Hollingsworth may want to know more. If profits are too low, which area of the business is responsible - revenue, aircraft operating costs or departmental overheads? If operating costs is the culprit, she can, with a click of her pointing device, 'drill down' another level to view the costs for each individual component - fuel, engineering, landing fees, passenger catering or aircraft handling. Another click will reveal whether the cause was price, rate of exchange or volume of flying. Had the overspend occurred elsewhere, she could quickly identify which department was to blame, and then look at the cost breakdown in terms of, for example, pay, pensions, and insurance. If pay came out in red, she could then establish whether basic pay or overtime was involved. 'At this stage I, or any of my executives using the system, could discuss the overspend with the relevant manager,' she says. She can even look at qualitative information, like the results of customer service questionnaires. For example, what percentage of passengers thought the cabin crew was good, enjoyed the meal, or felt that the captain provided adequate flight information?
CA's EIS was installed in December 1990, and is currently used by 12 of the company's top executives.
Most of its data is updated monthly, but daily information on punctuality and customer service will soon be on-line. With just 10 aircraft and annual sales of £120 million, CA is a relatively small EIS user. Even so, the system has drastically reduced the huge volumes of paper and monthly reports that previously bombarded Hollingsworth's office. It has also introduced common accounting procedures - previously the separate divisions all used slightly different methods. Now everyone works with the same information.
Another company boss who has used EIS to slash his paperwork is Scott Davidson, managing director of ICI Fibres, Europe's largest nylon producer which has 7,000 staff and annual sales of £650 million. It was the excessive time and manpower involved in obtaining information that prompted Davidson to investigate the possibilities of the technology. 'Every time I wanted to know something, up to five of my support staff would be needed to track the information down. It was frustrating having to ask other people and often, once I got the information, I would decide it was irrelevant.'Now, by tapping a few keys on his computer keyboard, Davidson can check in seconds how well demand for nylon from the ladies hosiery industry is matching his forecasts. Another few keystrokes let him examine every individual order for delivery within the next two months. 'It means that when I do have to ask my staff questions, I can be sure they are the right ones.' His EIS, installed in mid-1990, saved up to £7 million during its first year of operation. It has so improved management efficiency that he was able to cut the number of staff in his head office from 400 to 20 when he relocated from Harrogate to Brussels last September, releasing around 160 to be redeployed in sales offices and manufacturing plants. 'The EIS was a vital part of the move because it enabled me to keep in control without physically needing to be near people,' he says.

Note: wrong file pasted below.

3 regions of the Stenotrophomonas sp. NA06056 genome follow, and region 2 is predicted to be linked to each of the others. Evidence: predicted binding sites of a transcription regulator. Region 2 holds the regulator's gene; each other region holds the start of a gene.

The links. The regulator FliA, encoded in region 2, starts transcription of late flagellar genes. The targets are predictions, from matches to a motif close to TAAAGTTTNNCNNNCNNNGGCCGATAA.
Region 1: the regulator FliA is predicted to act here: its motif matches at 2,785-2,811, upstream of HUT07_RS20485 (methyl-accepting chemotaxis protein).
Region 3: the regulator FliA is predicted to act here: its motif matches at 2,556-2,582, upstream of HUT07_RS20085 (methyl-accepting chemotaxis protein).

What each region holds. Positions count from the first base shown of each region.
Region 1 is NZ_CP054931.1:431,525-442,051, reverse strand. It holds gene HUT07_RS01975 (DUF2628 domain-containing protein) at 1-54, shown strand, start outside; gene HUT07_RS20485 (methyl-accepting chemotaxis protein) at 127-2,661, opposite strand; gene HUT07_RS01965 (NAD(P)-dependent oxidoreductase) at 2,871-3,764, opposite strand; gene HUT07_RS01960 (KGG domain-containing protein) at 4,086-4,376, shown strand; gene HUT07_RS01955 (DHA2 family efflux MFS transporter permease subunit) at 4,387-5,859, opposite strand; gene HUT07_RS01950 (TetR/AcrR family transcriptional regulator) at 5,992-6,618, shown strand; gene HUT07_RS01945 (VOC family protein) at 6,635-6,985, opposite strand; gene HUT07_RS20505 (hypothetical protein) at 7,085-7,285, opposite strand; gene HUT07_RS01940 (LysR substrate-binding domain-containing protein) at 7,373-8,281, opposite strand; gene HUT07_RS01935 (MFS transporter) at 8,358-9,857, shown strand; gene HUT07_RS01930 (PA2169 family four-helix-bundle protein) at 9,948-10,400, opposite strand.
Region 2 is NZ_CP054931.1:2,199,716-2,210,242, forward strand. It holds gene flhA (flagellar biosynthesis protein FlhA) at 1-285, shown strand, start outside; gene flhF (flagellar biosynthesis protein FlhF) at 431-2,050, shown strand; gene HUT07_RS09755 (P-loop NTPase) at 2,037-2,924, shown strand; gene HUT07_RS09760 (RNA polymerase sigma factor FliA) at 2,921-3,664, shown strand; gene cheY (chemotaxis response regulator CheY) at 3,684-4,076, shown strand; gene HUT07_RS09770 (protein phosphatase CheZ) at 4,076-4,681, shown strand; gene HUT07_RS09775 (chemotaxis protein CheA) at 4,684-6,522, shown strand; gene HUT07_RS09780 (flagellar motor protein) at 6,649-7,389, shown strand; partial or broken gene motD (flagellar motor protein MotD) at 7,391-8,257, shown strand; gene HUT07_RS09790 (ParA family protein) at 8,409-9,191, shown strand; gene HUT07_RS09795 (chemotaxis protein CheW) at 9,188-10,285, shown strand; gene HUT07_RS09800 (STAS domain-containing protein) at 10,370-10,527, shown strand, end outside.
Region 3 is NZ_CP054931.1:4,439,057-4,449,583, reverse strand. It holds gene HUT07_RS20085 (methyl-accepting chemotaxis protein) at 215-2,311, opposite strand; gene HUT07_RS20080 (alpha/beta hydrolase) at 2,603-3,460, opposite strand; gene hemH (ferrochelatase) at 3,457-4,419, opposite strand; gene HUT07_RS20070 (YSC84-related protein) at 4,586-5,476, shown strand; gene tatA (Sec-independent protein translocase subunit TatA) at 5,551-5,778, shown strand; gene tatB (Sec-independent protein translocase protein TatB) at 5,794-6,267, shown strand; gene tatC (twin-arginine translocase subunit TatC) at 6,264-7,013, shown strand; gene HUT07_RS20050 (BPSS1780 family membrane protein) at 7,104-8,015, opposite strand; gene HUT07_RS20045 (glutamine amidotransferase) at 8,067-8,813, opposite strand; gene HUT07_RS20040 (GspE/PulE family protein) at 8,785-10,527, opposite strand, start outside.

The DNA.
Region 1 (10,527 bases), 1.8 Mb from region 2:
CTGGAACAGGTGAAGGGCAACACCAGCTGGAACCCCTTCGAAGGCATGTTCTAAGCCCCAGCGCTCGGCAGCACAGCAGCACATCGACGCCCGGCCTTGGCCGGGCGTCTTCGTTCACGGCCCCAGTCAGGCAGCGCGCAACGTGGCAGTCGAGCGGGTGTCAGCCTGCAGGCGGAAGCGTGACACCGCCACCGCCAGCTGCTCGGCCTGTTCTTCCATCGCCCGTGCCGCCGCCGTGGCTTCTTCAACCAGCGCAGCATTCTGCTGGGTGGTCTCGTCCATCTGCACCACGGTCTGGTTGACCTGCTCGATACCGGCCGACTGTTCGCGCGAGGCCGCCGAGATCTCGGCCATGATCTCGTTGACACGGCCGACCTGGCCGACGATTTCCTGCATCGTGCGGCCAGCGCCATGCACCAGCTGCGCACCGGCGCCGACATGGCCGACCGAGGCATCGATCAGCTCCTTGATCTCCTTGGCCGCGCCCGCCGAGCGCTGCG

Davidson set up his EIS to deal with retrospective, internal company data, but he soon wanted more. To be really useful the system needed to look forward and out. As Morgan puts it: 'You can't drive a car looking through the back window. But an EIS can act like a ship's radar, searching ahead, picking up signals, however weak, to pass on to you. It might simply calculate the level of profits and warn that, if current performance is sustained, you'll be out of business by month eight. Or it might scan a barrage of incoming databases and wire-services to warn you of your competitor's position or identify companies ripe for acquisition.'
To build such a system is complex, and although Davidson had a high regard for his data processing department, he reckoned that only an independent team would be able to provide the level of expertise and objectivity required, so he hired a team of consultants. It was not an exercise for the faint-hearted. All his secrets were bared to the outsiders. 'We had to be completely honest in away that would make many chief executives cringe. But I don't regret it. We got quicker and better results than we would have done if we'd been sparing with the truth. It was fascinating how the EIS installation crystallised and catalysed all my thinking about the business,' Davidson says. The result, he reckons, is more of an 'Enterprise Information System' which aims at helping the company meet its key business objectives: cost-reduction; decentralisation; flattening the management hierarchy; customer satisfaction; and bottom-line profit.